I'd love to say that as the quantity of my poetry goes down, the quality goes up. Alas, the opposite is true. Not for the first time, my "selected poems" file (aka the draft of my first full book) has shrunk rather than grown in the course of the year - partly because of recalibrated Quality Control, partly because of re-categorisation.
The year began with some promising acceptances of stuff I'd sent off in 2015. Then successes fizzled out. I sent off about 30 things during the year of which 4 have so far been accepted. I gave some competitions a try and got nowhere.
Wednesday, 21 December 2016
As more magazines introduce submission windows, and competitions increase their significance, it's worth planning ahead. I shall try to submit to these (mostly UK) competitions and submission windows -
- Cease Cows opens for Flash (max 1500 words) on 15th Jan
- Granta - for fiction, their window opens on 16th Jan and closes on 16th Feb
- Litro - theme: Change. Deadline 19th Jan. See https://litro.submittable.com/submit/68840/change-march-2017-print-magazine
- Severine - theme: wild, deadline 31st Jan
- Flash Frontier - theme: Remnants. Deadline 31st Jan. Word limit 250. See http://www.flash-frontier.com/submissions/
- Wigleaf - stories under a 1000 words. Submit during the last week in January - see http://wigleaf.com/about.htm
- into the void (max 1000 or 5000 words). Window opens on 1st Feb
- Litro - theme: Wants and Needs. Deadline 19th Feb - see https://litro.submittable.com/submit/68843/wants-needs-april-2017-print-magazine
- Under the Radar - Submission window opens
- Interpreter's House - Submission window opens
- Stinging Fly - Submission window opens
- Ambit - Submission window opens
- Spelk (window opens mid to late February. 500 words)
- Exeter - Competition deadline 28th Feb. Max 3000 words. Fee £6, 1st prize £500. See http://www.exeterwriters.org.uk/p/competition.html
- Reflex - Competition deadline 28th Feb. Free entry. 180-360 words. See http://www.reflexfiction.com/
- Thresholds short fiction feature writing - Deadline 5th Mar. Max 2000 words. Free entry. 1st prize £500. See http://thresholds.chi.ac.uk/feature-writing-competition-2017/
- short fiction - Deadline 31st Mar. Max 5000 words. Fee £7, 1st prize £500. See http://www.shortfictionjournal.co.uk/?page_id=33
- Bath short story award - http://bathshortstoryaward.co.uk/. Deadline 1st May. Max 2,200 words. Fee £8, 1st prize £1000.
- Bristol Competition- deadline 3rd May. Max 4000 words. Fee £8, 1st prize £1000. There's an anthology too. See http://www.bristolprize.co.uk/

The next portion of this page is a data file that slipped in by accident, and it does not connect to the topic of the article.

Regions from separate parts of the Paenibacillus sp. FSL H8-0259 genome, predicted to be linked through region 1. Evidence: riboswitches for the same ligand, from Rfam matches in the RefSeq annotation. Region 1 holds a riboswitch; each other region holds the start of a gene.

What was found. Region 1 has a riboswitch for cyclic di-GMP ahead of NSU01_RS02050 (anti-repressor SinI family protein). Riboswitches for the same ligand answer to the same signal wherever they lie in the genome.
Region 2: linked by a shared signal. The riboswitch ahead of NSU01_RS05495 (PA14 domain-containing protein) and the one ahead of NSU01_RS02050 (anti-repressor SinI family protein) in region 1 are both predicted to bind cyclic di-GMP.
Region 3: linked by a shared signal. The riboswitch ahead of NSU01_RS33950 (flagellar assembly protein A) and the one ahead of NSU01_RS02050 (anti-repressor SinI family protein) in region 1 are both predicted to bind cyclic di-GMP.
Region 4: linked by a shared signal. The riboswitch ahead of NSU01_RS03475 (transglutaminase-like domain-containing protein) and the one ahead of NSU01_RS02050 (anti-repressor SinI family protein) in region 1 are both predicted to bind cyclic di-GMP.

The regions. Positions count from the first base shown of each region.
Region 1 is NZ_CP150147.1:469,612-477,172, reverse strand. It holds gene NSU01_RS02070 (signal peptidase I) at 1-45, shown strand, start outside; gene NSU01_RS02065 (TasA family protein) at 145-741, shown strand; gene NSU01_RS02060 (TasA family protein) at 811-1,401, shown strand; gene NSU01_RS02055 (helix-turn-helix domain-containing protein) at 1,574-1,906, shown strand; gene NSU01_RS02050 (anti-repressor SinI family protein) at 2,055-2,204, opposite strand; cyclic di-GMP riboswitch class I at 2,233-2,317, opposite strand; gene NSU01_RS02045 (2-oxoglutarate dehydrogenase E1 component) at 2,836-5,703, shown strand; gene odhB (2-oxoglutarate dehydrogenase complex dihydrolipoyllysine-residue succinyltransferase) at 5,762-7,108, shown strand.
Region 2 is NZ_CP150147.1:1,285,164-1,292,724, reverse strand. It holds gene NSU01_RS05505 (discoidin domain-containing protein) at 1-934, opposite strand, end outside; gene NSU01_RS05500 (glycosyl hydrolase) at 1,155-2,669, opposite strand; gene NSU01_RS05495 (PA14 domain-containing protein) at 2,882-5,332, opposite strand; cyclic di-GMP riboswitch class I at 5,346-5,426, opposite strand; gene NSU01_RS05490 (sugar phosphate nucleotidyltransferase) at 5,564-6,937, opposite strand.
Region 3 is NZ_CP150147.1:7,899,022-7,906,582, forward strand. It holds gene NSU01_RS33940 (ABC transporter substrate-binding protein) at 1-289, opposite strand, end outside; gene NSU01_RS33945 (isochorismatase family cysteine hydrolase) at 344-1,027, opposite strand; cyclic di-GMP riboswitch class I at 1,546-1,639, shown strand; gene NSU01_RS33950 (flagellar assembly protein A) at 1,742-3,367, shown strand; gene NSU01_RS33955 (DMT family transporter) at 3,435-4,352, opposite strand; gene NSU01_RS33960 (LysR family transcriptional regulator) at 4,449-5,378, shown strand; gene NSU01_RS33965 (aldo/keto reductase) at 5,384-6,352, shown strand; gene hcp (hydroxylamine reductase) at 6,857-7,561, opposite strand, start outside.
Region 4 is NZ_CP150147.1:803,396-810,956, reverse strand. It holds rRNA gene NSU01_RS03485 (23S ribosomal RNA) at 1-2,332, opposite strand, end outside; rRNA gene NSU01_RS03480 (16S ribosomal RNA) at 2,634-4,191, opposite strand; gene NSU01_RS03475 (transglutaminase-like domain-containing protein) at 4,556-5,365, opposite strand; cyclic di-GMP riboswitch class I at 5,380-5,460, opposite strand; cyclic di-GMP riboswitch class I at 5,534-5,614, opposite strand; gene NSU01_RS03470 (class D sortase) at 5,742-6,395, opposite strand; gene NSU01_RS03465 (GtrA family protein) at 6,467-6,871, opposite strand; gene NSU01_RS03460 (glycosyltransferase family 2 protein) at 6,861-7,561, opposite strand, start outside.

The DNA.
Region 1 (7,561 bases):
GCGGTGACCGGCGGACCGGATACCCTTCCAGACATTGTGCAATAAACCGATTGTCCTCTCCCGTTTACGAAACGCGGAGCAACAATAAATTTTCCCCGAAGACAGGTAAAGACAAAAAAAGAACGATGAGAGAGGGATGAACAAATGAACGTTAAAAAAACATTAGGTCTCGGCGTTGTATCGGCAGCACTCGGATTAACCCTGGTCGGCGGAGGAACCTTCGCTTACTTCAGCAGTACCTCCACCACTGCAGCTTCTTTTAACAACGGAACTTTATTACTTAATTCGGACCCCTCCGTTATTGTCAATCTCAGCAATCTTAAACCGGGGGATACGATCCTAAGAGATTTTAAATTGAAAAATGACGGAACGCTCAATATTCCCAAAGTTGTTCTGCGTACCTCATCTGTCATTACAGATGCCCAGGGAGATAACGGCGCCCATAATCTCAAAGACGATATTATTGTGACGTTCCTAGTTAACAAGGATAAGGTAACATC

- Bridport - Competition deadline 31st May. Max 5000 words (Fee £9, 1st prize £5000) or 250 words (Fee £7, 1st prize £1000). See http://www.bridportprize.org.uk/
- Yeovil - Competition deadline 31st May. Max 2000 words (Fee £6, 1st prize £500). See http://www.yeovilprize.co.uk
- VS Pritchett - (Fee £5, 1st prize £1000). See http://rsliterature.org/award/v-s-pritchett-memorial-prize/ Deadline 31st June.
Thursday, 15 December 2016
I shall try to submit to several of these (mostly UK) competitions and submission windows -
- Rattle chapbook competition (deadline 15th Jan)
- The Fenland Reed - theme: borders and bridges. Deadline 31st Jan.
- Envoi - Submission window opens
- Kent and Sussex poetry competition - 1st Prize £1000, entry fee £5, deadline 31st Jan.
- The Interpreter's House Poetry Competition - 1st Prize £500, entry fee £4, closing date 31st Jan.
- The Plough Prize - 1st Prize £1000 , entry fee £5, closing date 31st Jan.
- Severine - theme: wild, deadline 31st Jan
Wednesday, 7 December 2016
Updated notes about the workshop on dialogue that I did yesterday are online.
The summary and suggestions are
- Go back to basics. Think about what dialogue reveals about people - not just in the words they say, but the pauses, hesitations and interruptions.
- Read about the recent developments in discourse/conversation analysis. They help make explicit the mechanisms of dialogue we all use.
- Mainstream literary dialogue has become rather formulaic and artificial. The standard notation hinders the rendering of some revealing aspects of dialogue.
- Non-standard notations are increasingly common in novels. You might for example consider using screenplay notation.